Group Blog # 2

Buenos Aires Travel Blog

 › entry 5 of 6 › view all entries
Group Members: Mary Beth Strawn, Dillon Parker, Brent Brannen.

Argentina is very open to foreign investors and direct foreign investment. Both have been earmarked as vital elements to the country’s economic growth strategy. Out of all of the countries in Latin America, Argentina fosters the best environment for investment. As the third largest economy in Latin America, the involvement of U.S. corporations opened this door by first entering the major economic sectors. Former President de la Rua had said he encouraged foreign investment through national treatment under a free foreign exchange and capital movement regime without wage or price controls. Foreign firms have also had a profound impact on the Argentine economy, especially following the privatization program initiative. The program first began to affect oil, gas, electric power, telecommunications, transport, water, and other major service sectors. “Foreign firms may also participate in publicly financed research and development programs on a national treatment basis.”

Outlined below are four facts available for those interested in investing capital in Argentina. 

1. Foreign investors need not register in Argentina nor obtain permission to invest. 

2. Complete foreign ownership of local companies is permitted. 

3. Investment in shares on the local stock exchange requires no government approval. 

4. Investors are free to enter Argentina through merger, acquisition, or joint venture. 

(The Following are taken from an article written by Vladimir Gasic, all is directly taken from article)

There are 5 main areas to invest in Argentina: Mining Promotion Regime, Forestry, Software, Automotive, and Tourism. First of all, I will caution you that the Automotive market is not very favorable currently. Especially compared with the other markets, your investment will not make you much profit.

Mining in Argentina is more important than most people realize. This spot occupies 2nd place in the ranking of investment opportunities, according to the government. In Argentina, the estimated area for potential mining is 750,000 km2. Only ¼ of that has been used so far. Argentina has gold, copper, lead, zinc, natural borate, bentonite, clay, and ornamental stone deposits. The tax rate is lower that the average for the major Latin American mining nations, at 41%. It is significantly lower than the major Canadian and Australian mining regions.

Argentina has excellent land for foresting. It has the perfect soil types, climate, costs, and human resources. Like the mining situation, the land suitable for forestry is extremely under-used. Of the 20 million hectares available, only 5% are actually being used. One thing to note is that land suitable for forestry does not compete with other agricultural activities. If you are looking for a large return, this is the place to be. The land value is so low and the yield rate of tree growth is excellent.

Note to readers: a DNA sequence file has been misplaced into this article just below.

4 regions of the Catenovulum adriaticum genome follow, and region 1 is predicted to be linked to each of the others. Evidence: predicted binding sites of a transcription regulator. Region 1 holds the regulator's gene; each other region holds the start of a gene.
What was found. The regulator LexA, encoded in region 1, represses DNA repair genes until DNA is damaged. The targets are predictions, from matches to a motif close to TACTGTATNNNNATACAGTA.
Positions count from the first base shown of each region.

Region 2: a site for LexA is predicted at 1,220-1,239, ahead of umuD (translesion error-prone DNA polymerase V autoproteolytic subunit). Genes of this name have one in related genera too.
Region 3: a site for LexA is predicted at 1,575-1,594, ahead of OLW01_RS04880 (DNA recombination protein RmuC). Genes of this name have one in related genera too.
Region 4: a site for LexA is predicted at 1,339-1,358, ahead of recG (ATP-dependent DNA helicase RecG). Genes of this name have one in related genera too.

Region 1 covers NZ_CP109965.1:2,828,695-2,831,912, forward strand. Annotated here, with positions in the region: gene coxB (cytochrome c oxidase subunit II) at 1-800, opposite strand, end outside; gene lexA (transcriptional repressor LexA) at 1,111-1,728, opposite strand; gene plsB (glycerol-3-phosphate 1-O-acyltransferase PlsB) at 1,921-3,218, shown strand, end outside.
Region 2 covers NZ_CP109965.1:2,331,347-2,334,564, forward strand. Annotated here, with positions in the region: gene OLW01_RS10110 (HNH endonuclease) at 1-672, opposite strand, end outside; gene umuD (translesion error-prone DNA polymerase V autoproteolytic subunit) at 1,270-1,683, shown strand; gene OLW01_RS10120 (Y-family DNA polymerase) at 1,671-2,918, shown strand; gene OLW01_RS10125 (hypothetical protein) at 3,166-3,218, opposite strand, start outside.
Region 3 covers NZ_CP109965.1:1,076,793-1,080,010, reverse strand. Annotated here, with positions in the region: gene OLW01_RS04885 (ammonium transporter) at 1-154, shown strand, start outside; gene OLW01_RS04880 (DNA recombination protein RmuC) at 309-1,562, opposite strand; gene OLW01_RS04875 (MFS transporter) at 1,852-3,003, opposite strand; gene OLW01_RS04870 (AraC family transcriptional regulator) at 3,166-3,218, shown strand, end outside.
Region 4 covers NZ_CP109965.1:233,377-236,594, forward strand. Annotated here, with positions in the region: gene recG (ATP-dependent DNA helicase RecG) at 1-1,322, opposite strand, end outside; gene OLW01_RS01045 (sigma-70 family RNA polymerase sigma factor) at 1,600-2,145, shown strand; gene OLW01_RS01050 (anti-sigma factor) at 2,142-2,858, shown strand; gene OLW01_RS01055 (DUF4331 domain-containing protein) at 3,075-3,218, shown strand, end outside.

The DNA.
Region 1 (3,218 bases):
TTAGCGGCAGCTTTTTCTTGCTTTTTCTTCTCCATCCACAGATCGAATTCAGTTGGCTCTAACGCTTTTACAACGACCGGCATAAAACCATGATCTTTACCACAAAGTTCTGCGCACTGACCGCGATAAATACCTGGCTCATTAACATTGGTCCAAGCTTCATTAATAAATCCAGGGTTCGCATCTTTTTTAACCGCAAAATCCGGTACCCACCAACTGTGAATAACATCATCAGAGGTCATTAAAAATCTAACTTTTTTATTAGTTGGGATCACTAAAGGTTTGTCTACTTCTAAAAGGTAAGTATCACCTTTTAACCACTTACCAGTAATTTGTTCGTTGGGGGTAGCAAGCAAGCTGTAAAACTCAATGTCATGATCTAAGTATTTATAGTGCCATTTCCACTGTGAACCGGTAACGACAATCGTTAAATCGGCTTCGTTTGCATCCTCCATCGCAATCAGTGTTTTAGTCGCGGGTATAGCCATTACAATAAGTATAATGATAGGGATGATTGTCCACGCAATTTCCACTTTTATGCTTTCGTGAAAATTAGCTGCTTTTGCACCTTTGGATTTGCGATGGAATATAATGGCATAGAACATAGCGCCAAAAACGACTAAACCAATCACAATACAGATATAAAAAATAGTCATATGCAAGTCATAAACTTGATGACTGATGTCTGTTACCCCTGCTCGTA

The Software industry is a new adventure. The city of Cordoba is the prime place for this investment market. The Governor and Minister of Finance say that it has an excellent investment climate with strong tax and fiscal policies and strong human capital endowment. Cordoba’s tax system actually encourages investment, especially for small and medium-sized companies. Also, the area has an excellent educated workforce with numerous notable colleges and universities nearby.

After the economic crisis of 2001, Argentina has already exceeded expectations for recovery. Tourism is becoming inherently popular all over the country. Argentina is special because of its vastness; it has anything from the Andes Mountains, to big beautiful cities, to the southern Patagonicos with glaciers and marine animals. The culture is also rich and inviting to foreigners. The tango occupies a privileged place as a dance and singable music. Its language is also very unique, using determined customs and a characteristic philosophy that identifies ones who tango.

My personal recommendation, at this moment, is to buy land either for mining, forestry, or tourism. It is a safe investment because Brazil has become a massive agro-economic power in the past 10 years and Argentina is next.

As a disciplined real estate value buyer, I know Argentina is an excellent choice for land. It is very affordable, has good soils, and plentiful water. Argentina also has a relatively stable socio-political environment with low terrorist possibilities. In addition, Argentina has the potential to rise much higher and has already shown recent signs of growth with room for more. Argentina is the place to be for land investment!

For mining land investments, literally the whole country is open. Currently there are mining projects in 14 of the 24 provinces, spanning from the southern-most border, all along the western border, and to the northern-most border. There are almost 50 cities already invested in by other mining companies. This is a fast growing commodity, so buy soon!

As for forestry, Argentina has a very interesting situation. Of the 570 species of trees sold internationally, Argentina grows 370 of them but only exports about 12. There are 5 main provinces for forestry all in the northern part of the country.